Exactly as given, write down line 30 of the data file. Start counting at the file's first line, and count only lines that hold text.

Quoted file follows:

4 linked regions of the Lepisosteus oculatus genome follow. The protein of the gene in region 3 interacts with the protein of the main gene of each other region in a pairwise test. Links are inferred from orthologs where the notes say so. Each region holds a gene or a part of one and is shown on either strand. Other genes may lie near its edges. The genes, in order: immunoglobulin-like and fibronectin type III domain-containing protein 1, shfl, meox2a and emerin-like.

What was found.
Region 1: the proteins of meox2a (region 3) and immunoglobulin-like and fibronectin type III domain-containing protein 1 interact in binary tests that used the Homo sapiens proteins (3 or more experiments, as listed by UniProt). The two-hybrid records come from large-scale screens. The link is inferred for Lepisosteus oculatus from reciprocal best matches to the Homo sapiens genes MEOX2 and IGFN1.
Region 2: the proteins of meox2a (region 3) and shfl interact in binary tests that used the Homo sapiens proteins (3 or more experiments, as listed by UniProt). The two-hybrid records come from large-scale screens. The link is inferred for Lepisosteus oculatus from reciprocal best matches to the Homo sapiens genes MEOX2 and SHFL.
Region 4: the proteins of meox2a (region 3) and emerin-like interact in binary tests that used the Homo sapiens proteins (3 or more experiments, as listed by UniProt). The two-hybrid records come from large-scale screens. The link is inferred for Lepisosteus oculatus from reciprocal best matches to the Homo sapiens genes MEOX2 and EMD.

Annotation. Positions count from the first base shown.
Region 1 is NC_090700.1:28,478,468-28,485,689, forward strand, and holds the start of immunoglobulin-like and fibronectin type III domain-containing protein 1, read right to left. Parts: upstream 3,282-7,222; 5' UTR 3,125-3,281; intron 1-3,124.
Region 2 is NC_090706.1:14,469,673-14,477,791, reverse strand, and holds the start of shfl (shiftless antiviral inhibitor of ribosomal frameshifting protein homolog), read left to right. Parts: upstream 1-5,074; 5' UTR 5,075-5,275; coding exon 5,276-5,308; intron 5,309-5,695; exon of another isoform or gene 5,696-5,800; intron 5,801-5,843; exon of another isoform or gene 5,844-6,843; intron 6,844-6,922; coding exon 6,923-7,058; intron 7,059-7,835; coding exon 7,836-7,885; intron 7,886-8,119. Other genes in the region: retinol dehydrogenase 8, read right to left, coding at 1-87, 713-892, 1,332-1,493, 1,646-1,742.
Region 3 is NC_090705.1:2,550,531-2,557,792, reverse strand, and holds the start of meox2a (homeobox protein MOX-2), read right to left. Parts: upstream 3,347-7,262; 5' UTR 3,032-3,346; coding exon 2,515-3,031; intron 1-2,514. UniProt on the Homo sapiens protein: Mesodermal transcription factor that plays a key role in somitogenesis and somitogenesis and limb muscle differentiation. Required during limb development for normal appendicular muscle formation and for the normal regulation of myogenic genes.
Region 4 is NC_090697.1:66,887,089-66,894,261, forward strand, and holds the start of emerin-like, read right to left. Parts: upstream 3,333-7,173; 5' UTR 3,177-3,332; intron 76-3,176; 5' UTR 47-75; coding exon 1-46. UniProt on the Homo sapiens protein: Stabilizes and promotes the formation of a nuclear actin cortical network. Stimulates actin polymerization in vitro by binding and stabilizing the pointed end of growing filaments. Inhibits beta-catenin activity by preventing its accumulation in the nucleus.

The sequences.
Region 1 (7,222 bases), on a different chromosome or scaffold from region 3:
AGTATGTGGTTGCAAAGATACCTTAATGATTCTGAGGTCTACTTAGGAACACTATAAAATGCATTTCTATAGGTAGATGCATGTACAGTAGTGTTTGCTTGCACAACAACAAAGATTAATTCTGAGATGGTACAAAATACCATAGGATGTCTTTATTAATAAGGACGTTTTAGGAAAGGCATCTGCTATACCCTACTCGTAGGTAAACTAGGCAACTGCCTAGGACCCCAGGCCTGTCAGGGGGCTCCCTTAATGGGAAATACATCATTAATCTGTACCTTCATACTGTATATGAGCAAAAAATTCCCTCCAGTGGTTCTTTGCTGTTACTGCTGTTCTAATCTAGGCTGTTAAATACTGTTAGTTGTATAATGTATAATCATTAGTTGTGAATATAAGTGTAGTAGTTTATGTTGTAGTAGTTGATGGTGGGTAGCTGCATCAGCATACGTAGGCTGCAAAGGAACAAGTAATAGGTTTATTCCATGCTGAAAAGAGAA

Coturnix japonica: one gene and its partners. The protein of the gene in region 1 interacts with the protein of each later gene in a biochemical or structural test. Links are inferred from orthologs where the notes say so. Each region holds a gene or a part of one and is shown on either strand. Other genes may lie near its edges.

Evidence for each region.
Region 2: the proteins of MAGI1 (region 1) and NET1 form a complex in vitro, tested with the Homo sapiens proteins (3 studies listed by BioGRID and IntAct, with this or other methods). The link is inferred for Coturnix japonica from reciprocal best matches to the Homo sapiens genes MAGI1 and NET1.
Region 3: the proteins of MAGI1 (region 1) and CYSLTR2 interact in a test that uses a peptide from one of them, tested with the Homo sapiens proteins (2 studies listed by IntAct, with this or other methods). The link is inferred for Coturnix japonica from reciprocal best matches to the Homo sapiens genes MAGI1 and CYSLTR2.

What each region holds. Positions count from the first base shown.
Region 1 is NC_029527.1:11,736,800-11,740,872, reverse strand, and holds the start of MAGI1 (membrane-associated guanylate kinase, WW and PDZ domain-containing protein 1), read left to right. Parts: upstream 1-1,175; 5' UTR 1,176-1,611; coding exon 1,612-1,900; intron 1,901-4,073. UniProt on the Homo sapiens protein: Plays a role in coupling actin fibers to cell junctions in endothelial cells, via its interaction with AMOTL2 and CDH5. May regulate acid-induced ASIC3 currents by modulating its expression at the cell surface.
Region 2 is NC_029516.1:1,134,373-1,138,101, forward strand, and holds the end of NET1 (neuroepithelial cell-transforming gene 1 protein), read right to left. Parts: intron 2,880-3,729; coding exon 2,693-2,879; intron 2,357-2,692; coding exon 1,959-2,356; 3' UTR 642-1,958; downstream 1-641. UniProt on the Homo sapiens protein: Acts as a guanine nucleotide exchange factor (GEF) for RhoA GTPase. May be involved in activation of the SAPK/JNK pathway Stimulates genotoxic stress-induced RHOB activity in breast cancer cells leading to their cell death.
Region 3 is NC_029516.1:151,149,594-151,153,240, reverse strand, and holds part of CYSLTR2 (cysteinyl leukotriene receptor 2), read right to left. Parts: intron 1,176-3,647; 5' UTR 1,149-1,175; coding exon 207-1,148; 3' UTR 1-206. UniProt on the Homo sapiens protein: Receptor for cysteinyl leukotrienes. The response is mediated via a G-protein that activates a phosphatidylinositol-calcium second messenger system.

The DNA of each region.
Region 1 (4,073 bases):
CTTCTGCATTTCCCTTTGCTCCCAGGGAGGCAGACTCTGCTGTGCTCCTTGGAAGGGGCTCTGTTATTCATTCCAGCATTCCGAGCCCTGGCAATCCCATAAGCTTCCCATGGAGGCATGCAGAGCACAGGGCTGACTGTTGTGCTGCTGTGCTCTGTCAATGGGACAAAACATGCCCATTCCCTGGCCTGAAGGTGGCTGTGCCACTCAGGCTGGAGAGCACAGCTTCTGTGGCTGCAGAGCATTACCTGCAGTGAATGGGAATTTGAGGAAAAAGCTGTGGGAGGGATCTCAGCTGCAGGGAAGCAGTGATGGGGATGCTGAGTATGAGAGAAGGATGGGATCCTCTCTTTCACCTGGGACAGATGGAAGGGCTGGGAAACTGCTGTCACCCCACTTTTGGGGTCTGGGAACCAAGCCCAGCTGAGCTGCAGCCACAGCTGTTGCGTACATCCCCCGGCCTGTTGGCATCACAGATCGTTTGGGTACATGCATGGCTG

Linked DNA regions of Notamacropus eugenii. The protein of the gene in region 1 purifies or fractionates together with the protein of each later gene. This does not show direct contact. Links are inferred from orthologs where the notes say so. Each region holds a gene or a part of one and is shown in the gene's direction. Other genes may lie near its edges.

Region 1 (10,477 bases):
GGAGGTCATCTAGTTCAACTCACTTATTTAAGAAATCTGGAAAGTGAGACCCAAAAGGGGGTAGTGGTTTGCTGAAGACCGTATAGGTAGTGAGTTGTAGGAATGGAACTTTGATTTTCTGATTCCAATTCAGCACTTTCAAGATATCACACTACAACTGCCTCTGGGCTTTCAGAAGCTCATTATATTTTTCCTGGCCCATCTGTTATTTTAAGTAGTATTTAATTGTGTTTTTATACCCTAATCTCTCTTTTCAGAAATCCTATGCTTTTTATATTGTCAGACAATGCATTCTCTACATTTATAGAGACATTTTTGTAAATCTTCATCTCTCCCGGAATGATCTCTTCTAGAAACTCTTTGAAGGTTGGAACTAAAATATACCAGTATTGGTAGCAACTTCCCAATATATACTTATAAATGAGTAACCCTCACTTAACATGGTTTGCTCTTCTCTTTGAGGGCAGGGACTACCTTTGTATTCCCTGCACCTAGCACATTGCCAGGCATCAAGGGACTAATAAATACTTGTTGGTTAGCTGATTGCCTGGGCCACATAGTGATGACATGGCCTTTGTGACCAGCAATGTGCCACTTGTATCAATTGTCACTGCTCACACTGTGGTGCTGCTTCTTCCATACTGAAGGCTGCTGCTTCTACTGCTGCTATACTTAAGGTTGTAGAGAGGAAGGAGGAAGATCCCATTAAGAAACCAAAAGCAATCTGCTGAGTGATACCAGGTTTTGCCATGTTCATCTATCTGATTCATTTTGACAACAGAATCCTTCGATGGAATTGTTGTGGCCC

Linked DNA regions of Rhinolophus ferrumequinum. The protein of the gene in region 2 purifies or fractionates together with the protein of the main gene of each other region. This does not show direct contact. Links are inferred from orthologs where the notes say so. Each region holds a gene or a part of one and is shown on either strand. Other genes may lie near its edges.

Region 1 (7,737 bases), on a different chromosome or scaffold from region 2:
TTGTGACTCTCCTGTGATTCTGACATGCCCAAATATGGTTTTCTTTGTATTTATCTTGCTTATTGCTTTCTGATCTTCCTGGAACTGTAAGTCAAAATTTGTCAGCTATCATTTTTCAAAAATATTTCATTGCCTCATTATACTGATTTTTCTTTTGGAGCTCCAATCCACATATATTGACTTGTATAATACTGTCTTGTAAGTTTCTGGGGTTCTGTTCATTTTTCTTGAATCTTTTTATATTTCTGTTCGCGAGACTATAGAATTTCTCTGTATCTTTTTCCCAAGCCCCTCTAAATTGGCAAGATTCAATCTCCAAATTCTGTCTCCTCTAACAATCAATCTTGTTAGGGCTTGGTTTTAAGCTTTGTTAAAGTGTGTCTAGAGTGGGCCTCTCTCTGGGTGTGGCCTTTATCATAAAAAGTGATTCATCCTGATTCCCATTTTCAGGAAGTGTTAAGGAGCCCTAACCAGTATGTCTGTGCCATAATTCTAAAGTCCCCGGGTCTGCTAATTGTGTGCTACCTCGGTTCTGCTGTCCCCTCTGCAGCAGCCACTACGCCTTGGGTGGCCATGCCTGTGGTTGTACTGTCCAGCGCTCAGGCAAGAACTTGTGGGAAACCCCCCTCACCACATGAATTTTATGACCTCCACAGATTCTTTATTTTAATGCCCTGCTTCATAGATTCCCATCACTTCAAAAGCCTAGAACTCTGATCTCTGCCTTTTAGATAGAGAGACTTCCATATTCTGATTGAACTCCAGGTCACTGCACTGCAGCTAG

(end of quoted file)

TTGTGACTCTCCTGTGATTCTGACATGCCCAAATATGGTTTTCTTTGTATTTATCTTGCTTATTGCTTTCTGATCTTCCTGGAACTGTAAGTCAAAATTTGTCAGCTATCATTTTTCAAAAATATTTCATTGCCTCATTATACTGATTTTTCTTTTGGAGCTCCAATCCACATATATTGACTTGTATAATACTGTCTTGTAAGTTTCTGGGGTTCTGTTCATTTTTCTTGAATCTTTTTATATTTCTGTTCGCGAGACTATAGAATTTCTCTGTATCTTTTTCCCAAGCCCCTCTAAATTGGCAAGATTCAATCTCCAAATTCTGTCTCCTCTAACAATCAATCTTGTTAGGGCTTGGTTTTAAGCTTTGTTAAAGTGTGTCTAGAGTGGGCCTCTCTCTGGGTGTGGCCTTTATCATAAAAAGTGATTCATCCTGATTCCCATTTTCAGGAAGTGTTAAGGAGCCCTAACCAGTATGTCTGTGCCATAATTCTAAAGTCCCCGGGTCTGCTAATTGTGTGCTACCTCGGTTCTGCTGTCCCCTCTGCAGCAGCCACTACGCCTTGGGTGGCCATGCCTGTGGTTGTACTGTCCAGCGCTCAGGCAAGAACTTGTGGGAAACCCCCCTCACCACATGAATTTTATGACCTCCACAGATTCTTTATTTTAATGCCCTGCTTCATAGATTCCCATCACTTCAAAAGCCTAGAACTCTGATCTCTGCCTTTTAGATAGAGAGACTTCCATATTCTGATTGAACTCCAGGTCACTGCACTGCAGCTAG